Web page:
Incarnational Apologetics and Informational Apologetics, as David Wheeler stated are essentially two sides to the same coin much like how evangelism and worship must be combined to be truly effective. Humanity is flawed, but despite our fallen state, God has still chosen to use us to advance His kingdom by spreading the Gospel. The sad reality is most Christians profess their faith with their mouths, but deny the Lord by their lifestyle. Mahatma Gandhi said it best: “I like your Christ; I do not like your Christians. Your Christians are so unlike your Christ.” Wheeler adds to this quote by stating, “The sad fact is that many people will never understand the reality of biblical ideals such as forgiveness, unconditional love, or even salvation, because they cannot move beyond the inconsistent ways in which Christians communicate their faith through daily living.”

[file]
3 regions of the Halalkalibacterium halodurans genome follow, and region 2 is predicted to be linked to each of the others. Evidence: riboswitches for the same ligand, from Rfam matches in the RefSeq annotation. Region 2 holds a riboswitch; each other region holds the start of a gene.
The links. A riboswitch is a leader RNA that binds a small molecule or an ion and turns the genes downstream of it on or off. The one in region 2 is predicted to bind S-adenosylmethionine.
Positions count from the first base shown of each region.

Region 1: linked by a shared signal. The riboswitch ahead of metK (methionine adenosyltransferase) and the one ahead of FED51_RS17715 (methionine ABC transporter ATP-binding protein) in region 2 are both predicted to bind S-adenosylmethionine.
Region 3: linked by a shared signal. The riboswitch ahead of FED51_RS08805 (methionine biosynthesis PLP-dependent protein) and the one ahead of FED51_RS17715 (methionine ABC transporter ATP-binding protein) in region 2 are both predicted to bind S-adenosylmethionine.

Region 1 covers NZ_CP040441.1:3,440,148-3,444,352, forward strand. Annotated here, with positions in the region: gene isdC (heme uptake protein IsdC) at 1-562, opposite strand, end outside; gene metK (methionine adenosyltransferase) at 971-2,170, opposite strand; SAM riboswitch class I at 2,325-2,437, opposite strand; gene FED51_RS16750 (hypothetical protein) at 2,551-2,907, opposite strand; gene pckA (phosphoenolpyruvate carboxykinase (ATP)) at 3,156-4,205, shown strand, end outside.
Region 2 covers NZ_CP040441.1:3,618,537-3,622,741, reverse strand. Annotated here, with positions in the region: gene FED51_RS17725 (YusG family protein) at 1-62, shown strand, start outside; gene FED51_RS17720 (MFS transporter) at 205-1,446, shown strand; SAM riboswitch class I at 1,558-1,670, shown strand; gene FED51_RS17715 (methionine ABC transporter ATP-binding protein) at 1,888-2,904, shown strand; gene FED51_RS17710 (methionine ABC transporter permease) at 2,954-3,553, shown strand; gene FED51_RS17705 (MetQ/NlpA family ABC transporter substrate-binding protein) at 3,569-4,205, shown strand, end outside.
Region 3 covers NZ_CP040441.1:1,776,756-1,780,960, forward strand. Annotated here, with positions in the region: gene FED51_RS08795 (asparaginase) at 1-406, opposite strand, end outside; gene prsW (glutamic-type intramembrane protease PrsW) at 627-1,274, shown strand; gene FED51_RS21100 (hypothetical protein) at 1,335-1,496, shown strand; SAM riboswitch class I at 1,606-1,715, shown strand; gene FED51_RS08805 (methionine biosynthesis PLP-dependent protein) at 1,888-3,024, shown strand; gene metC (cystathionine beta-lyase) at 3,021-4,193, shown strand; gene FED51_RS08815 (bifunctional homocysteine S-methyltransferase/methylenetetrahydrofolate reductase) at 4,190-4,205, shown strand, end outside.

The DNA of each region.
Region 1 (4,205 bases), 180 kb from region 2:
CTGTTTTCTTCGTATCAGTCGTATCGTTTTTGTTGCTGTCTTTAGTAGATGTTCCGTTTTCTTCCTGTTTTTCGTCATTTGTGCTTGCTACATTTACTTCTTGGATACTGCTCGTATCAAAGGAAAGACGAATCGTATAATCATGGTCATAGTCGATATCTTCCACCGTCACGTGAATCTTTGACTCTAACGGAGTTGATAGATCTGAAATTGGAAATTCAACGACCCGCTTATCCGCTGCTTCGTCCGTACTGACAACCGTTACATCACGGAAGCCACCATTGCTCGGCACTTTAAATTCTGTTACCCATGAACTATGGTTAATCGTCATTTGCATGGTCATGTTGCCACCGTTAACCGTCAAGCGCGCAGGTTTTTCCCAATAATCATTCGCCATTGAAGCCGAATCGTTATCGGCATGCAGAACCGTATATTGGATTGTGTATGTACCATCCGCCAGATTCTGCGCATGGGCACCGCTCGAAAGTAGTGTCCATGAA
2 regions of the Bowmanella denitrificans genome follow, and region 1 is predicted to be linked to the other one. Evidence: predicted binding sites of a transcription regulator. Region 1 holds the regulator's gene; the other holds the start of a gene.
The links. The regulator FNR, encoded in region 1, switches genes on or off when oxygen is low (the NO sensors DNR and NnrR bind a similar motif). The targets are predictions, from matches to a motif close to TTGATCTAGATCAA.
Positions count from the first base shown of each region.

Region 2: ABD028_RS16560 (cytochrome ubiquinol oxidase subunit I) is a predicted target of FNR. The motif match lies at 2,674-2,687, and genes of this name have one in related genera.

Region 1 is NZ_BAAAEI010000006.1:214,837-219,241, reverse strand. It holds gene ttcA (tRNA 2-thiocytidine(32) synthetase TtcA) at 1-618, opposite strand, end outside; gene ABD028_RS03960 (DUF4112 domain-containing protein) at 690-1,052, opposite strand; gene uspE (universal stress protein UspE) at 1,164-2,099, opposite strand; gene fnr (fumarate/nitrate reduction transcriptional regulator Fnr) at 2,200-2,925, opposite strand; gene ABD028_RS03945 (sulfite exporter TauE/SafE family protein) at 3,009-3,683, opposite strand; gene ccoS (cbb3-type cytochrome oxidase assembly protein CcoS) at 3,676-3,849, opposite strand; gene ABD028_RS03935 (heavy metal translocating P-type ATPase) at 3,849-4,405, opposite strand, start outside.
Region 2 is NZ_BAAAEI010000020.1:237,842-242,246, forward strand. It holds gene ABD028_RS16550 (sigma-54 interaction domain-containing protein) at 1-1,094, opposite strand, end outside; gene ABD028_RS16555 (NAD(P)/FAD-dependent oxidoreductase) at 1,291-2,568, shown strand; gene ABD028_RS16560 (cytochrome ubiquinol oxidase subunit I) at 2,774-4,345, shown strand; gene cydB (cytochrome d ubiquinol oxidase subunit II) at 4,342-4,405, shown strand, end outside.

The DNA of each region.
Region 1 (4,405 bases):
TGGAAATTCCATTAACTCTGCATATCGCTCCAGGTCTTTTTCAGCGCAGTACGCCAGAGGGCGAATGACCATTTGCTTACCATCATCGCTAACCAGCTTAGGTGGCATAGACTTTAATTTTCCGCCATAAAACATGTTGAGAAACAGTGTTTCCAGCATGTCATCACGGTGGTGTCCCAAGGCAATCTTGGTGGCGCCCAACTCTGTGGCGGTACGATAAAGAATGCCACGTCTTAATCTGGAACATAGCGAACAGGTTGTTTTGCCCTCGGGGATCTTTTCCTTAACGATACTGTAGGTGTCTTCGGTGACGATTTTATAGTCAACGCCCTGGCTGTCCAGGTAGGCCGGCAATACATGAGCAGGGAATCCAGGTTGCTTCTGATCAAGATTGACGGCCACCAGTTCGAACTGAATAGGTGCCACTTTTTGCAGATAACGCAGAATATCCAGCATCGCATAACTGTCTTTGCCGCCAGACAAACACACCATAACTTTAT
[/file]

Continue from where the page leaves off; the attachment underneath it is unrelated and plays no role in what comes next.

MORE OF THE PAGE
So the question remains: Is evangelism only the communication of proper information, or does it also include the total person in reference to one’s outward behavior that validates the information to the world, or is it both informational and incarnational? This writer believes it is both based on the combination of the Great Commission and the Great Commandment. Jesus told His disciples to spread the Gospel, but He also told them the world would know they were His disciples by the love they showed. You can have all the knowledge in the world, but if you do not have a love for the people you are trying to reach, you will never reach them on a deep and personal level. Will McRaney states, “The greatest resistance to the spread of the gospel is within our minds and spirits.” Barriers to spreading the Gospel can be internal, which prevents the believer from sharing their faith, or they can be external, which relate to defenses the unsaved build to keep people out. If we are going to be successful in sharing Christ with others, we must find a way to tear down all barriers and sometimes this must be done brick by brick. McRaney attributes fear, apathy and insecurity as the top reasons for internal barriers essentially saying if people do not want to do something, they are always going to find an excuse. As Adrian Rogers says, “Your zeal is never any greater than your conviction.”